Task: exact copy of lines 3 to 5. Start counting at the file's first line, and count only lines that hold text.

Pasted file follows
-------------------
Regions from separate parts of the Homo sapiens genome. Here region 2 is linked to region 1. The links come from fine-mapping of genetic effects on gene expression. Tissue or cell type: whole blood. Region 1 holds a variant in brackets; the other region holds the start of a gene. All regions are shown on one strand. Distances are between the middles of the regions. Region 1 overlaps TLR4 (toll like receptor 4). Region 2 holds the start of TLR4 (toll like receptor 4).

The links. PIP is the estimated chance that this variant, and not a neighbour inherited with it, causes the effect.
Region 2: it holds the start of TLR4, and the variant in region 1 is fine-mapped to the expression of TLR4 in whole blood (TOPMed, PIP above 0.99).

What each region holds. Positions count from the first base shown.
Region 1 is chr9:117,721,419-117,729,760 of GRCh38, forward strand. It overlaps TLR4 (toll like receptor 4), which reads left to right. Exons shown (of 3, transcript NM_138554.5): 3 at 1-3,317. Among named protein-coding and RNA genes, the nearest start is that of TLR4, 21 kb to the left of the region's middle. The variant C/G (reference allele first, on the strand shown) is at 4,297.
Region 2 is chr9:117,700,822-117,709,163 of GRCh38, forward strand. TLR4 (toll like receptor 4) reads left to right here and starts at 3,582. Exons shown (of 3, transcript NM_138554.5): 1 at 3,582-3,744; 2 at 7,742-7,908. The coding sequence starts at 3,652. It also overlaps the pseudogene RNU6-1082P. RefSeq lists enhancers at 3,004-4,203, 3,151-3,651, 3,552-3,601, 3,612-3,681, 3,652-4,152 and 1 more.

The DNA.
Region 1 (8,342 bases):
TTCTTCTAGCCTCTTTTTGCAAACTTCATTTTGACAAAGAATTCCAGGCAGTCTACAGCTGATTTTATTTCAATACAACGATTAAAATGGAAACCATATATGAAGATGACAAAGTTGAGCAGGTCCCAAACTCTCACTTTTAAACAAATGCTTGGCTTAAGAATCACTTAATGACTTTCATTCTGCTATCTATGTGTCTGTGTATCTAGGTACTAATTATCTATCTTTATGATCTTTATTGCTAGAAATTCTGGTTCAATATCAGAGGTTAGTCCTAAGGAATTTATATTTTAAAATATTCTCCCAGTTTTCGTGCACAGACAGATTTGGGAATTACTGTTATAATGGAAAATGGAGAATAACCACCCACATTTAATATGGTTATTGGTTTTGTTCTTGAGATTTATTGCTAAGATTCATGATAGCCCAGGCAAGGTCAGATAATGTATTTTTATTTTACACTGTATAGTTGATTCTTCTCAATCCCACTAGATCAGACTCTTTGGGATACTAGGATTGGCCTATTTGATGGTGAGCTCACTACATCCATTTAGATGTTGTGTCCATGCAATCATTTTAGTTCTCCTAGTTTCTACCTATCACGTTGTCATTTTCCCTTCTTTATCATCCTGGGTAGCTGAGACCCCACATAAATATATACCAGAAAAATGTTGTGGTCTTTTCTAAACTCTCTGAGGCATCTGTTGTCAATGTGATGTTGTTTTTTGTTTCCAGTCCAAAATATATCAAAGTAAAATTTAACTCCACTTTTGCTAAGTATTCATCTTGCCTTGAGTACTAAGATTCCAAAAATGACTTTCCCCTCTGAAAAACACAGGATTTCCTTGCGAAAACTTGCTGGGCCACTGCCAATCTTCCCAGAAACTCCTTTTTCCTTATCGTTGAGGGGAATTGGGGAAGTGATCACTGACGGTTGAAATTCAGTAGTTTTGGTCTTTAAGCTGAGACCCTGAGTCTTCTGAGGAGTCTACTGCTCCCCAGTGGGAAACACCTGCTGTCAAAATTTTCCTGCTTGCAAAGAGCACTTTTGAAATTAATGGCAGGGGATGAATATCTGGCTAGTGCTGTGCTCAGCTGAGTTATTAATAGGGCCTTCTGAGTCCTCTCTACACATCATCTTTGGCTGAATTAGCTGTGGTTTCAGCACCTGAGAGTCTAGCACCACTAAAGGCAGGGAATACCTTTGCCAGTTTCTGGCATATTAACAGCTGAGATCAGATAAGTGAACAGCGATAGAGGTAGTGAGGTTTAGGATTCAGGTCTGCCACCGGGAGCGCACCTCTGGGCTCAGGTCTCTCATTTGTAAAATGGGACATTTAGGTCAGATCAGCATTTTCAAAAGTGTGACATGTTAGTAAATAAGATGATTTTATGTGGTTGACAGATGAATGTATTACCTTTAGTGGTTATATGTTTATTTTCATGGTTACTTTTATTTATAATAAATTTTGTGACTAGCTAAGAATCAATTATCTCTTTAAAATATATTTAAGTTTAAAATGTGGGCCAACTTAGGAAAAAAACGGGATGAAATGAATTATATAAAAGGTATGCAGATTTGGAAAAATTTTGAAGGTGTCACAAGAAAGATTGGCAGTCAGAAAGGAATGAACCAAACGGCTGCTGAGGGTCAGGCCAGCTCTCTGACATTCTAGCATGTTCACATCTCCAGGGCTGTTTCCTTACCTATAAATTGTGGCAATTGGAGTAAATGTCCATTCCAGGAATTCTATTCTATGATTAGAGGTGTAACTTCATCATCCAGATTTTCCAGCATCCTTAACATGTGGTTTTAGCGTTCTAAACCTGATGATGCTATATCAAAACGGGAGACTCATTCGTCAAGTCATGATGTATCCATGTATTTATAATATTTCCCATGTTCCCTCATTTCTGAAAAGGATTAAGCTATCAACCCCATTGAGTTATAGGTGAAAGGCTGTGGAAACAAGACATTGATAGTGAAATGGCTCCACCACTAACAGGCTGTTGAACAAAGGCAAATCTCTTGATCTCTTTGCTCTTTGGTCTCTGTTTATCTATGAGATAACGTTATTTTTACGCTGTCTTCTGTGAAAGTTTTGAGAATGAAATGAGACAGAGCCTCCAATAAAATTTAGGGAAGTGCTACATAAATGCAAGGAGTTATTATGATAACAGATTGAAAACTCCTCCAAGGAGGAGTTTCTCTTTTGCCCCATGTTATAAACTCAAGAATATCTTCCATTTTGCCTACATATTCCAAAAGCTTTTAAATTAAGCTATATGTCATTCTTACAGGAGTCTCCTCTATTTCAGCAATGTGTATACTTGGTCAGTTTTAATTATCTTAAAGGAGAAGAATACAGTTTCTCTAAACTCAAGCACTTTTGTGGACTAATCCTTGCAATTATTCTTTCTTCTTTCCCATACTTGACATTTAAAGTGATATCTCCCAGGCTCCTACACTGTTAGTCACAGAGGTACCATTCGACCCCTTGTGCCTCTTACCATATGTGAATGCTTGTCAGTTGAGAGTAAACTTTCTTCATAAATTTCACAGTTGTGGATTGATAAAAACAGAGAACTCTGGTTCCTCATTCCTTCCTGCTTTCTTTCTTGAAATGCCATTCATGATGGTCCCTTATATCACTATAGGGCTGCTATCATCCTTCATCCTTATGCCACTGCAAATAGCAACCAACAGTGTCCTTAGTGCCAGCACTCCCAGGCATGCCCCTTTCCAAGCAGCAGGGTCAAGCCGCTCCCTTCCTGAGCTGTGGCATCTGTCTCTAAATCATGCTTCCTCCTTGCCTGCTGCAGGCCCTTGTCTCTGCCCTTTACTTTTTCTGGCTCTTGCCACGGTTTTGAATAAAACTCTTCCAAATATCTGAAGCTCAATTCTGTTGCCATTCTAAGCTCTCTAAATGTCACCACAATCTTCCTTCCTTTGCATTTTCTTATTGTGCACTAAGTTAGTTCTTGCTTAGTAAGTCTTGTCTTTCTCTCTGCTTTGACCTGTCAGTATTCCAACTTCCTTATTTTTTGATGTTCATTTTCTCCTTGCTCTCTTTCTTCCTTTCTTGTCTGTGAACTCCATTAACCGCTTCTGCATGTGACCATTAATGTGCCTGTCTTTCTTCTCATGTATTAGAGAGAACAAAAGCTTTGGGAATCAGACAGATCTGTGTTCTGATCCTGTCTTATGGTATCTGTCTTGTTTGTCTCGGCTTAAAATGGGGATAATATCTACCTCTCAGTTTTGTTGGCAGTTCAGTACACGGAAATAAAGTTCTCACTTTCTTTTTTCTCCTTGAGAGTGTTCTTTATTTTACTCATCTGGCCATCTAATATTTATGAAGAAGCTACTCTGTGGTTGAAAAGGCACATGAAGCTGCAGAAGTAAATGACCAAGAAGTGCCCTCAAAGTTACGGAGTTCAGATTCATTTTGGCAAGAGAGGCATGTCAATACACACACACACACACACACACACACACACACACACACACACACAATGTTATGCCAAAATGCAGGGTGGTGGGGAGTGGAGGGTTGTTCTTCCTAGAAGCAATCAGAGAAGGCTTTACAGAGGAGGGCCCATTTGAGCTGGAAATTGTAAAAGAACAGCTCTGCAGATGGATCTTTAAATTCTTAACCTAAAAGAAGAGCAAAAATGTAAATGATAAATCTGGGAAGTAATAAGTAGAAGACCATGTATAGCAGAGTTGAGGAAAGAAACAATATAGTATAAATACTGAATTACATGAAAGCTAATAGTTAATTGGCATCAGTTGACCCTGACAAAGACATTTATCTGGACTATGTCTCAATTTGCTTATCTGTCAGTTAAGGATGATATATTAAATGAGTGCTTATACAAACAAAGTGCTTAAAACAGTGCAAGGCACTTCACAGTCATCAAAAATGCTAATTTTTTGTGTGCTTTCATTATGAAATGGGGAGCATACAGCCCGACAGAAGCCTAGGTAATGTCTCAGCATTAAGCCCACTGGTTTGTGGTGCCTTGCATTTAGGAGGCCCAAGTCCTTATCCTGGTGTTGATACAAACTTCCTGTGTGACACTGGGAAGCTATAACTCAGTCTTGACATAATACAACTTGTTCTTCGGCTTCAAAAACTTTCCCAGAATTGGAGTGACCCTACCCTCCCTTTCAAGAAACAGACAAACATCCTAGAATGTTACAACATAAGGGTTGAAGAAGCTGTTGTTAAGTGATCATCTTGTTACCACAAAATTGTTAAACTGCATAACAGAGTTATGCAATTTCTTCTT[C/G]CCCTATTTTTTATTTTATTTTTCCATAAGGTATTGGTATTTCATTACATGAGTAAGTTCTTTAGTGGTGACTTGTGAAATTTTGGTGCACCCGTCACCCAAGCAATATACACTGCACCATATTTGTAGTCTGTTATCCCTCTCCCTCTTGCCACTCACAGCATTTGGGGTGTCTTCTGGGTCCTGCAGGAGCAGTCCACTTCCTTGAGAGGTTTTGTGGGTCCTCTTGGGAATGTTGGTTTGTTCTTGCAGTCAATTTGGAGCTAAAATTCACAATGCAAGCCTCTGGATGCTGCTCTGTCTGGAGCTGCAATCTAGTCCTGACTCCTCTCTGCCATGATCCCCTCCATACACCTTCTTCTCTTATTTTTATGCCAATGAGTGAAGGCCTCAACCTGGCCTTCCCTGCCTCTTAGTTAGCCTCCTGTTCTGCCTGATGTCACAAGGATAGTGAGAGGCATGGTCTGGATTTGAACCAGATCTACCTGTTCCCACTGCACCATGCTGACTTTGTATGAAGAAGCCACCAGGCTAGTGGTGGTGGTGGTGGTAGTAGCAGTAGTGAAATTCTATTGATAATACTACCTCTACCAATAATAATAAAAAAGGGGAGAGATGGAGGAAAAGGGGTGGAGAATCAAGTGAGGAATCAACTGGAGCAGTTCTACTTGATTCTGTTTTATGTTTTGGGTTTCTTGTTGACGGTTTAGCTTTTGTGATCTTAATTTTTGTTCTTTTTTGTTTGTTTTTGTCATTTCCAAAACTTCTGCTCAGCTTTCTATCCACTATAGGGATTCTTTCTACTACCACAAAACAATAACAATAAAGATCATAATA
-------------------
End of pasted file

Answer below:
Region 2: it holds the start of TLR4, and the variant in region 1 is fine-mapped to the expression of TLR4 in whole blood (TOPMed, PIP above 0.99).

What each region holds. Positions count from the first base shown.
Region 1 is chr9:117,721,419-117,729,760 of GRCh38, forward strand. It overlaps TLR4 (toll like receptor 4), which reads left to right. Exons shown (of 3, transcript NM_138554.5): 3 at 1-3,317. Among named protein-coding and RNA genes, the nearest start is that of TLR4, 21 kb to the left of the region's middle. The variant C/G (reference allele first, on the strand shown) is at 4,297.